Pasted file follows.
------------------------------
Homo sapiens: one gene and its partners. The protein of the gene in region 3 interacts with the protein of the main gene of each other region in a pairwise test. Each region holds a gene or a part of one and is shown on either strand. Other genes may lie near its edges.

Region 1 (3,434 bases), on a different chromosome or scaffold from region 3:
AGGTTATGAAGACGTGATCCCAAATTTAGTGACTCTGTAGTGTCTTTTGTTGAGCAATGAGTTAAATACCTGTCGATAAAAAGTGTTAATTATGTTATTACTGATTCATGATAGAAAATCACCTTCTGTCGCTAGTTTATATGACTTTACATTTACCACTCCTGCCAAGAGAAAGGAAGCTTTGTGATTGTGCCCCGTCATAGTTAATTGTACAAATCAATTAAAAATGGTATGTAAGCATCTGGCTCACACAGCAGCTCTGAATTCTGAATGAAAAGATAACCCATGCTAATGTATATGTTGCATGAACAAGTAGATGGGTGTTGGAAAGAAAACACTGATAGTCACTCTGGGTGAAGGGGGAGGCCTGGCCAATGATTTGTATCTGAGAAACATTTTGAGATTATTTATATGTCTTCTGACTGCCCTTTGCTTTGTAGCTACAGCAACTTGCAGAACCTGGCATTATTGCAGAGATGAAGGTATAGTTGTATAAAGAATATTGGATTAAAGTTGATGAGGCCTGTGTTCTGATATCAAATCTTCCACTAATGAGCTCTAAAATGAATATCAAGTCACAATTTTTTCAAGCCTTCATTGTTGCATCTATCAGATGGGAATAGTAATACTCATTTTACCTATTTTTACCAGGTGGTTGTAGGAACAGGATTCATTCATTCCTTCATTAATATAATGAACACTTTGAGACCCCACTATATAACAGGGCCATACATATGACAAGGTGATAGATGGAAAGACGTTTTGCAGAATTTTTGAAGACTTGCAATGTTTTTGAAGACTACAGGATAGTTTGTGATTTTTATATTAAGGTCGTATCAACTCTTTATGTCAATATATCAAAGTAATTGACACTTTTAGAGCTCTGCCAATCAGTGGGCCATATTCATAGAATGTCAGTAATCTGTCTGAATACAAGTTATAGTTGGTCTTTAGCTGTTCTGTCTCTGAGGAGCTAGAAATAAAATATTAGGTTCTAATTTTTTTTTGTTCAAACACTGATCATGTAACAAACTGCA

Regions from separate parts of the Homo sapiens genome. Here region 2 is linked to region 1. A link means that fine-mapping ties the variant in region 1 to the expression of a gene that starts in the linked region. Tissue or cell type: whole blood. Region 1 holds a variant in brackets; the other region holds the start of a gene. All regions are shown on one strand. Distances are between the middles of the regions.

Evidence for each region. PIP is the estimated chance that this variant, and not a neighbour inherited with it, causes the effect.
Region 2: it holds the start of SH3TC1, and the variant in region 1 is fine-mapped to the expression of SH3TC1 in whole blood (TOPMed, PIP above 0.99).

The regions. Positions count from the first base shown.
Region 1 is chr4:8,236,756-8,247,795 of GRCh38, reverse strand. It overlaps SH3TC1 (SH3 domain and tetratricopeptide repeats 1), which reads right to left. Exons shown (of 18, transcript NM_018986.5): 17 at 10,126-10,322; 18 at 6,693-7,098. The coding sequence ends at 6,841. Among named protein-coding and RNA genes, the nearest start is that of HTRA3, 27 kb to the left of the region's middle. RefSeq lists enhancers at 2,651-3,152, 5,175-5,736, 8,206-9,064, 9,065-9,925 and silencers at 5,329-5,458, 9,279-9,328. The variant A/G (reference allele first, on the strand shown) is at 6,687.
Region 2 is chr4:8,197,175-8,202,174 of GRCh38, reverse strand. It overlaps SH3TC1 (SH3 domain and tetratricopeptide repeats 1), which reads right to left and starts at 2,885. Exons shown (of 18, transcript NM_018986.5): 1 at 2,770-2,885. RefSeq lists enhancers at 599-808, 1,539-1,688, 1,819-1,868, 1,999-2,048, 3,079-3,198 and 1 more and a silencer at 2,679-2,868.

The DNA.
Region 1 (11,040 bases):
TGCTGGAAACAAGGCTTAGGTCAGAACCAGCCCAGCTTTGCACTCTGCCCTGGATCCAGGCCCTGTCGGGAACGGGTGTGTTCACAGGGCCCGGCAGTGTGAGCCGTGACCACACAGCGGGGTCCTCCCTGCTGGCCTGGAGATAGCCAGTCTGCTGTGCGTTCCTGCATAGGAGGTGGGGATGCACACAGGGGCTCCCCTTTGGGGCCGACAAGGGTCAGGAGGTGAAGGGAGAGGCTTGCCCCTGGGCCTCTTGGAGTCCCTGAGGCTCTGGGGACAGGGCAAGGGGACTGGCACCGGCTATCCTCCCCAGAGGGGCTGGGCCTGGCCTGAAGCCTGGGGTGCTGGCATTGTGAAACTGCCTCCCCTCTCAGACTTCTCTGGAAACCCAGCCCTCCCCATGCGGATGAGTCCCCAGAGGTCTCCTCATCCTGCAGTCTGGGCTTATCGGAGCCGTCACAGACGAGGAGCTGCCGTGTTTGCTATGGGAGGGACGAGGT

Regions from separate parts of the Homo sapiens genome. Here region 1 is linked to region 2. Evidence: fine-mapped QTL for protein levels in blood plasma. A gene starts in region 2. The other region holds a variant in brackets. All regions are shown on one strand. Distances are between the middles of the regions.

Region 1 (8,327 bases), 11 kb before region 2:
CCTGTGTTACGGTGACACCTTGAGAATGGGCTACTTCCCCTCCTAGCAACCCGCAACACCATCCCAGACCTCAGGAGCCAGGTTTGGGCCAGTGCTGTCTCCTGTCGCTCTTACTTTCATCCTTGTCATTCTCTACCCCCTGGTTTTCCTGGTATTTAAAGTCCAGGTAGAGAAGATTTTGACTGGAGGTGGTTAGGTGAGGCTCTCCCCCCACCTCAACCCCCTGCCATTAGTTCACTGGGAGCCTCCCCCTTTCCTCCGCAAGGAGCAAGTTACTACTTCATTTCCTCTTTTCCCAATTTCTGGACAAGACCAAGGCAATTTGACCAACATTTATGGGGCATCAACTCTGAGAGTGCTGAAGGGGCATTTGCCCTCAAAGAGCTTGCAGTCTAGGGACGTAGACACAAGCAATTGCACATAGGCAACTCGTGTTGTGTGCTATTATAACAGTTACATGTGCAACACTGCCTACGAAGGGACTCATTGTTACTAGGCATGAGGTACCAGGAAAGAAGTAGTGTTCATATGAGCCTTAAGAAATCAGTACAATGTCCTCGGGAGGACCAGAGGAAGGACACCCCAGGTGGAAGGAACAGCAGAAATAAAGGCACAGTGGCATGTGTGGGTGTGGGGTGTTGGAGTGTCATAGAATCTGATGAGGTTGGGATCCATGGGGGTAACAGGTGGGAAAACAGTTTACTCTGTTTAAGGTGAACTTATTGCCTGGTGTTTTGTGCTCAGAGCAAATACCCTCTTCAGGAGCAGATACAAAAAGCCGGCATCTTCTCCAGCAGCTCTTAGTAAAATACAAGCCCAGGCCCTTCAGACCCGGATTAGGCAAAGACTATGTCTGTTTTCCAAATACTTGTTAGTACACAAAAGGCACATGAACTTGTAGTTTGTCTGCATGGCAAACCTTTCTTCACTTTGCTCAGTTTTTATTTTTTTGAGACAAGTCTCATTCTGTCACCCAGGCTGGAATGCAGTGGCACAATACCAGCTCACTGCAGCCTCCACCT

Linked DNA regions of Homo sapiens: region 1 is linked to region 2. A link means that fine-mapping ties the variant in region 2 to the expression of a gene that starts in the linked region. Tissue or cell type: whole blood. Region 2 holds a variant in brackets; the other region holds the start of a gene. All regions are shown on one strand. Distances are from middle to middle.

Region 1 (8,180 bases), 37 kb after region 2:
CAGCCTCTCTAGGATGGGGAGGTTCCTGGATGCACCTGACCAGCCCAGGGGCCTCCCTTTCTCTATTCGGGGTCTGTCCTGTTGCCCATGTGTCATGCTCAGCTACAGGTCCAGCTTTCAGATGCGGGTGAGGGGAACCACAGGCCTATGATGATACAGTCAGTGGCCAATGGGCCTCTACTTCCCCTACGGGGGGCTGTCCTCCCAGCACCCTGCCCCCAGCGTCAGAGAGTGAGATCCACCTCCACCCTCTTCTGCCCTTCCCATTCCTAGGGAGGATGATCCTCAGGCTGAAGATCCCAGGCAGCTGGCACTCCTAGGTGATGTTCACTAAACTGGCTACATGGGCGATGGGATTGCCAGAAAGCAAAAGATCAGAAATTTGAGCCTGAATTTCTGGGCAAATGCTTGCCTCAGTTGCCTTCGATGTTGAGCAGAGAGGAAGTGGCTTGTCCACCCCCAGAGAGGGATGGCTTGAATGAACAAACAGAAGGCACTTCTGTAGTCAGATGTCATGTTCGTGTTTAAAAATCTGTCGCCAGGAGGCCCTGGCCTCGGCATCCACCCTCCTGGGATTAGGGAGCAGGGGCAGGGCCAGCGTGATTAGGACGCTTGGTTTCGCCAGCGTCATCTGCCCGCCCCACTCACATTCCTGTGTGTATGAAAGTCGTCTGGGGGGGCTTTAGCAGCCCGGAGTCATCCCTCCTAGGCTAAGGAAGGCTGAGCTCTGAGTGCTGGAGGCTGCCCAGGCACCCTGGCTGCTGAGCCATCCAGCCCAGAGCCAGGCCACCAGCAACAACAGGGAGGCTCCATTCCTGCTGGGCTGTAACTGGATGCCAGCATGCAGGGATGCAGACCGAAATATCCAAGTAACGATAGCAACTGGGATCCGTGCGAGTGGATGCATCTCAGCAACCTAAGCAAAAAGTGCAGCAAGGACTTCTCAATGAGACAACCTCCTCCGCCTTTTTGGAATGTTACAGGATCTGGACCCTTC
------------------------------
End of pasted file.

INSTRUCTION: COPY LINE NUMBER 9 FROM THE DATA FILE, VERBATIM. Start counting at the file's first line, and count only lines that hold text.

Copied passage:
Region 2 is chr4:8,197,175-8,202,174 of GRCh38, reverse strand. It overlaps SH3TC1 (SH3 domain and tetratricopeptide repeats 1), which reads right to left and starts at 2,885. Exons shown (of 18, transcript NM_018986.5): 1 at 2,770-2,885. RefSeq lists enhancers at 599-808, 1,539-1,688, 1,819-1,868, 1,999-2,048, 3,079-3,198 and 1 more and a silencer at 2,679-2,868.